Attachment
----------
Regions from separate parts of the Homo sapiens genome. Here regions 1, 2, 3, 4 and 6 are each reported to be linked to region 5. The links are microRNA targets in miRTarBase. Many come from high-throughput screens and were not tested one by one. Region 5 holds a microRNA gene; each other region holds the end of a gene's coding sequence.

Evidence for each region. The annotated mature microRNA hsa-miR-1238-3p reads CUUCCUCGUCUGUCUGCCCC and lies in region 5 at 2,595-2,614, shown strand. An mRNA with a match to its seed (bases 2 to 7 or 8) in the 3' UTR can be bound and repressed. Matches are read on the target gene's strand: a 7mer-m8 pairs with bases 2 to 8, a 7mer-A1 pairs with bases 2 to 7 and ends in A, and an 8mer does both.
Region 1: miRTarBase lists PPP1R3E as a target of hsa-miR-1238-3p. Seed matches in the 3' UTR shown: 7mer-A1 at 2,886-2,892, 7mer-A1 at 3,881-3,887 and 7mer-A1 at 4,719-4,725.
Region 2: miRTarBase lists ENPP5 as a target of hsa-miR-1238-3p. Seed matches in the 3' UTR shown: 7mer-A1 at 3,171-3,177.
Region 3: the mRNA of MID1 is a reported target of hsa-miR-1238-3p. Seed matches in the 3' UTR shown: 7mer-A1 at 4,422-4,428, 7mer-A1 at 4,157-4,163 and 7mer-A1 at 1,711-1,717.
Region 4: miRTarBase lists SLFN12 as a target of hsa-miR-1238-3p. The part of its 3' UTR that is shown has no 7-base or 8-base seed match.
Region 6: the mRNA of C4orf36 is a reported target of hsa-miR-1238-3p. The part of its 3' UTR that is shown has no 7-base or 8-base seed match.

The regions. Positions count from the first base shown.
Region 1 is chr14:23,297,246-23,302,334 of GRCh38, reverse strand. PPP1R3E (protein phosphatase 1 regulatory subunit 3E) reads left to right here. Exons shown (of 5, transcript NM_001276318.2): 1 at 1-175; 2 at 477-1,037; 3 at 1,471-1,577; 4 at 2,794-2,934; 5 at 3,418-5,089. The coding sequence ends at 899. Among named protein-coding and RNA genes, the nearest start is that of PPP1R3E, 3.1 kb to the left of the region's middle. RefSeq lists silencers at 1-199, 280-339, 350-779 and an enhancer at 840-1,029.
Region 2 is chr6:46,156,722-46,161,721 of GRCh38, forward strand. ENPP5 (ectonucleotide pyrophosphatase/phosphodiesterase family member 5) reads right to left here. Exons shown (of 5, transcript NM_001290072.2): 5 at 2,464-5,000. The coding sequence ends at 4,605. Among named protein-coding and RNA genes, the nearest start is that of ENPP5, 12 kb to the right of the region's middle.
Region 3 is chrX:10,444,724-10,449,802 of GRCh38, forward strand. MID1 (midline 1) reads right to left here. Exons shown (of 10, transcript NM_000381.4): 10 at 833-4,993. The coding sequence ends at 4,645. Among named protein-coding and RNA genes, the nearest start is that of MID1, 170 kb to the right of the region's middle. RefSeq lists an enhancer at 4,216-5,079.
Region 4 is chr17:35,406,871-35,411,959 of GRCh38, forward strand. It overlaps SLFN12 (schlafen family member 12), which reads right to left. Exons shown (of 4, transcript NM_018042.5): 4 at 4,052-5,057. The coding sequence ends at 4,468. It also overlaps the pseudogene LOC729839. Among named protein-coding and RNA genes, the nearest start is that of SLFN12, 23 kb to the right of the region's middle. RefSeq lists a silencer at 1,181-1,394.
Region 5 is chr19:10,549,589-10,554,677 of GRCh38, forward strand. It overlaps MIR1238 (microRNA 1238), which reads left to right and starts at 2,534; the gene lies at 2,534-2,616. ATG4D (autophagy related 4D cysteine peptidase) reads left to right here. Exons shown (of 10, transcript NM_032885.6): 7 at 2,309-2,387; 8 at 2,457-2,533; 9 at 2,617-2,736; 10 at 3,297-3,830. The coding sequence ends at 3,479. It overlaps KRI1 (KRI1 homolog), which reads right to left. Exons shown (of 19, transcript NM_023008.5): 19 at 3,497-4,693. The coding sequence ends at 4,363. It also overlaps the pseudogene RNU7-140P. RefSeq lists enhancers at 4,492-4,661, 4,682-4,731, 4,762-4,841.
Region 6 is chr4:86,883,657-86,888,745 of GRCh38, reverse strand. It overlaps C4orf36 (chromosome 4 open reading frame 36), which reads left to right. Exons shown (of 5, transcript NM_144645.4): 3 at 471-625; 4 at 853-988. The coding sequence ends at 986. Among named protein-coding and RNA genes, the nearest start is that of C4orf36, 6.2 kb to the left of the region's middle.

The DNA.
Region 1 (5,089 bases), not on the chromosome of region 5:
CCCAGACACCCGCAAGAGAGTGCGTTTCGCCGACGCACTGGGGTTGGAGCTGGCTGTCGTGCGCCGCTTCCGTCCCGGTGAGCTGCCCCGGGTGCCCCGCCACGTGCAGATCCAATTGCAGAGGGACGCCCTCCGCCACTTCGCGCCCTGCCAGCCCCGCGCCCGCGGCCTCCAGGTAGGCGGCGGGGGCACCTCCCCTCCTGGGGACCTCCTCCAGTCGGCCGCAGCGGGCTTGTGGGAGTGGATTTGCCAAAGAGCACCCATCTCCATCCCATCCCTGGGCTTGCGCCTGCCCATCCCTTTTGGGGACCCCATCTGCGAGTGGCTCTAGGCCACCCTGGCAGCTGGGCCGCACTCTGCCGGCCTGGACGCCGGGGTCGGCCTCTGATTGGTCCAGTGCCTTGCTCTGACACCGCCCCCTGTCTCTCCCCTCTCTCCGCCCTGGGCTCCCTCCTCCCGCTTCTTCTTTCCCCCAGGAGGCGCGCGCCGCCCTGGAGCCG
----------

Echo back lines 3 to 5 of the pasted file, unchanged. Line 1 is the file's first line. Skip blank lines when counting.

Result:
Region 1: miRTarBase lists PPP1R3E as a target of hsa-miR-1238-3p. Seed matches in the 3' UTR shown: 7mer-A1 at 2,886-2,892, 7mer-A1 at 3,881-3,887 and 7mer-A1 at 4,719-4,725.
Region 2: miRTarBase lists ENPP5 as a target of hsa-miR-1238-3p. Seed matches in the 3' UTR shown: 7mer-A1 at 3,171-3,177.
Region 3: the mRNA of MID1 is a reported target of hsa-miR-1238-3p. Seed matches in the 3' UTR shown: 7mer-A1 at 4,422-4,428, 7mer-A1 at 4,157-4,163 and 7mer-A1 at 1,711-1,717.